Plans to properly fund the maintenance and expansion of our state’s roads have been short-circuited in the Senate for the past several years by road-plan opponents. Due to their stubbornness, only piecemeal solutions — the legislative equivalent of I-95’s stop-and-go traffic — have been advanced.
As debate continues this week, opponents of a long-term plan are throwing out a myriad of reasons to oppose the plan to increase the fuel tax. Some claim that current funding, from the second-lowest fuel tax in the country, is more than adequate. Like border collies, they all circle back again and again to the State Infrastructure Bank to convince you that the one-cent-per-gallon tax sent there is the source of all that ails S.C. drivers. Then they argue that while Secretary Christy Hall does a great job in managing Transportation Department, it’s still a disaster.
However, what you aren’t likely to hear from opponents is that:
▪ Last year, the Reason Foundation said our Transportation Department was the most cost-effective in the country. The previous year it was No 4.
▪ By preventing us from increasing the fuel tax, they by default endorse the continued subsidizing of out-of-state drivers and tractor trailers by South Carolinians. Did you know all those out-of-state big rigs are paying SC’s ultralow fuel tax for each road mile they drive? One 80,000-pound rig does the same damage as hundreds of cars, but road-plan opponents apparently have found one source of welfare of which they approve.
▪ Inflation exists. One will never hear funding opponents acknowledge that there has been significant inflation in the cost of resurfacing and expanding roads since the fuel tax was last increased 30 years ago, in 1987.
▪ Vehicles get double the miles per gallon today as in 1987, an inconvenient fact that means they use the roads twice as much for the same amount of money — and far fewer inflation-adjusted tax dollars.
▪ South Carolina has the fourth-highest miles of state maintained roads in the country. Opponents may advocate giving some of these roads to counties. Good idea, but what about the funding to go with them? From where is that going to come? Never mind.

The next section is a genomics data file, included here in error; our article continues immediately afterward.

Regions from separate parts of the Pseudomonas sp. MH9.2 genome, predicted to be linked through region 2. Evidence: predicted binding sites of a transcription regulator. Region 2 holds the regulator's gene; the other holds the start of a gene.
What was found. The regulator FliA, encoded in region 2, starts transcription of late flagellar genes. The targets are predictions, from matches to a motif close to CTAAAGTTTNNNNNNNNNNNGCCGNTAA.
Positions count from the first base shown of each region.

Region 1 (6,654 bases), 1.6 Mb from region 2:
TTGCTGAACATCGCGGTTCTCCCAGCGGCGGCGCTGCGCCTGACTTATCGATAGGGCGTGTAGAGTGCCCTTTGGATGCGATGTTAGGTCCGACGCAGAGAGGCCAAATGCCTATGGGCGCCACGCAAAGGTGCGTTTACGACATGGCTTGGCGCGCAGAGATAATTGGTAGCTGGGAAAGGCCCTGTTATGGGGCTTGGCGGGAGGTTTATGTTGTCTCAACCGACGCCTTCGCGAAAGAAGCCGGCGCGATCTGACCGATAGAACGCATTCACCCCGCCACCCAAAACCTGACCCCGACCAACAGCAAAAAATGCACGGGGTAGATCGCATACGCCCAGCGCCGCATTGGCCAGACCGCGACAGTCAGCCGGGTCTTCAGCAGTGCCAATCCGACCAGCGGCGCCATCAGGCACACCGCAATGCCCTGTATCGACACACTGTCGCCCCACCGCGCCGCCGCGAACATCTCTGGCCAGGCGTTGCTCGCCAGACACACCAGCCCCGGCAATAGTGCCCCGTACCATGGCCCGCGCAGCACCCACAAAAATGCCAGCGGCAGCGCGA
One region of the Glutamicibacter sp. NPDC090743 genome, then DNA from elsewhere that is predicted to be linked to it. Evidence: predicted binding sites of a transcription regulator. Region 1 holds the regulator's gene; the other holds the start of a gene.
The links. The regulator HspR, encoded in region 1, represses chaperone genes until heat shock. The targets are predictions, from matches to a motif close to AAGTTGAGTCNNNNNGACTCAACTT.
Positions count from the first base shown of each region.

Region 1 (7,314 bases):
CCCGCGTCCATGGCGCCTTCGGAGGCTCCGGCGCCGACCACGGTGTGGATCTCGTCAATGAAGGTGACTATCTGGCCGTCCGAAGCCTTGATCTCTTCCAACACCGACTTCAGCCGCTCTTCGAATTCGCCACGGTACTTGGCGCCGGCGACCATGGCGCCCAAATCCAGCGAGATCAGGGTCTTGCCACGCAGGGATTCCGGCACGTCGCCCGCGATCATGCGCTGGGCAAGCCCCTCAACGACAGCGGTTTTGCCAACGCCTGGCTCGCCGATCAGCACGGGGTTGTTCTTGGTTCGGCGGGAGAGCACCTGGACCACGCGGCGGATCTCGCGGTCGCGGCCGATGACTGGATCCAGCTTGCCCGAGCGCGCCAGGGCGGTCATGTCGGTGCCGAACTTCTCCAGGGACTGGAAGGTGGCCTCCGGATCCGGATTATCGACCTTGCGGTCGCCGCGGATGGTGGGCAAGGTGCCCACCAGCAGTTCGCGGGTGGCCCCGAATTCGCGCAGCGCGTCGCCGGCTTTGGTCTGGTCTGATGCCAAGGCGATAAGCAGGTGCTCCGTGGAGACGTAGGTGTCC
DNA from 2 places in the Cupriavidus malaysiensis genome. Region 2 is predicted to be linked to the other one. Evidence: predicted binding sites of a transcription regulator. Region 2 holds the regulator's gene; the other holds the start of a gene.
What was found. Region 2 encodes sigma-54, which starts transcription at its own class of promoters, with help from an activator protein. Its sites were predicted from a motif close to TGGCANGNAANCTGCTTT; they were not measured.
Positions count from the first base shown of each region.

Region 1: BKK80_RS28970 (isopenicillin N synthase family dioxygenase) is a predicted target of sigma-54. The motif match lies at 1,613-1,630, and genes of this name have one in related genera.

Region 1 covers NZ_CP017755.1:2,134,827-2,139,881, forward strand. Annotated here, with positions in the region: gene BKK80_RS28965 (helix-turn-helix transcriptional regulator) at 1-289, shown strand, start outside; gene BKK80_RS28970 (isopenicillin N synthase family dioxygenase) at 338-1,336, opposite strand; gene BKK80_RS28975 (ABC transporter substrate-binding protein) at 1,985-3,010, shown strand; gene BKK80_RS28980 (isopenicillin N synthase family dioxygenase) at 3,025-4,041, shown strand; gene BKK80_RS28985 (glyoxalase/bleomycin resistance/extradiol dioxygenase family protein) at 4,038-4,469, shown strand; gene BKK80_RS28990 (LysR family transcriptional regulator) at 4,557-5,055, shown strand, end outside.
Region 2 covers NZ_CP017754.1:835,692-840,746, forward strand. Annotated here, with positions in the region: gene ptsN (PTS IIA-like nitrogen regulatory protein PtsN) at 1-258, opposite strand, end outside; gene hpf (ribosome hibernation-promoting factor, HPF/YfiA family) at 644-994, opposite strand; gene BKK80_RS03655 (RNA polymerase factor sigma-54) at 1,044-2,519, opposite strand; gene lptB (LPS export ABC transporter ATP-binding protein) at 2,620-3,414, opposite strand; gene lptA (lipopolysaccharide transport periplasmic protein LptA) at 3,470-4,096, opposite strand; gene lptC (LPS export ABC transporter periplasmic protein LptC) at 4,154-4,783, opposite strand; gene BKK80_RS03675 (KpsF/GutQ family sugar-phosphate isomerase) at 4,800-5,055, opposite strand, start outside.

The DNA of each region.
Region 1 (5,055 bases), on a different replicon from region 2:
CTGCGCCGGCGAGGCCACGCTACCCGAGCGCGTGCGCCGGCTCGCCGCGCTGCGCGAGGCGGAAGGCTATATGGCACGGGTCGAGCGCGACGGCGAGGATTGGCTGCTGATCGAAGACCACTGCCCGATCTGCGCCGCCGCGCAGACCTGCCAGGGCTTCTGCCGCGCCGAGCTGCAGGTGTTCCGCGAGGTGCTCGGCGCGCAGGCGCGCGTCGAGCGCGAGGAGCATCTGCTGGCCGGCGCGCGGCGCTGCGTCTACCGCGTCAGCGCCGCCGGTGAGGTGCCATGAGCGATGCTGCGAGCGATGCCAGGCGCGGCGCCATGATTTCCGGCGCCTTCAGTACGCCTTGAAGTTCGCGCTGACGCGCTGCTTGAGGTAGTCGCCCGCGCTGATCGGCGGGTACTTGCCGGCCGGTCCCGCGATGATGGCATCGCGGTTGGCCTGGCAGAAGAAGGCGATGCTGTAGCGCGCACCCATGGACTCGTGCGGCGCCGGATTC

▪ Fuel prices are way down and likely to stay down due to American engineering ingenuity used to extract domestic oil in recent years. This makes an increase much more affordable for drivers than a decade ago.
▪ Most Infrastructure Bank-assisted projects have been invaluable to our state. Yes, change is needed in the way the board is appointed, but can you imagine still driving over the Grace Memorial Bridge today? Without the Infrastructure Bank, you would be. Would York County be a leading county for growth in the United States without the the widening of I-77 to eight lanes made possible by funds from the Infracture Bank? Incidentally, 10 years after we widened our side of I-77, Charlotte still has only four lanes between there and Lake Norman, and it’s putting in toll lanes that will cost drivers up to $20 per trip.
When road-fund opponents heap praise on Secretary Hall’s management of the agency, they conveniently ignore her warning that without revenue supplied by a reasonable fuel-tax increase, repair and expansion costs will swell by $300 million per year. They lament the percentage of Transportation Department funding that goes toward personnel expense, but are seemingly unaware that those employees also work on roads.
No, you won’t hear any of these facts acknowledged, because they don’t fit road-plan opponents’ narrative that Transportation Department perfection (and their own re-election) must be achieved before S.C. drivers can get relief from worn-out roads and congestion.
Alas, ideology doesn’t move traffic smoothly. Good roads do. Which is it that you want more of?
The writer is a S.C. state senator and Lancaster business owner; contact him at firstname.lastname@example.org.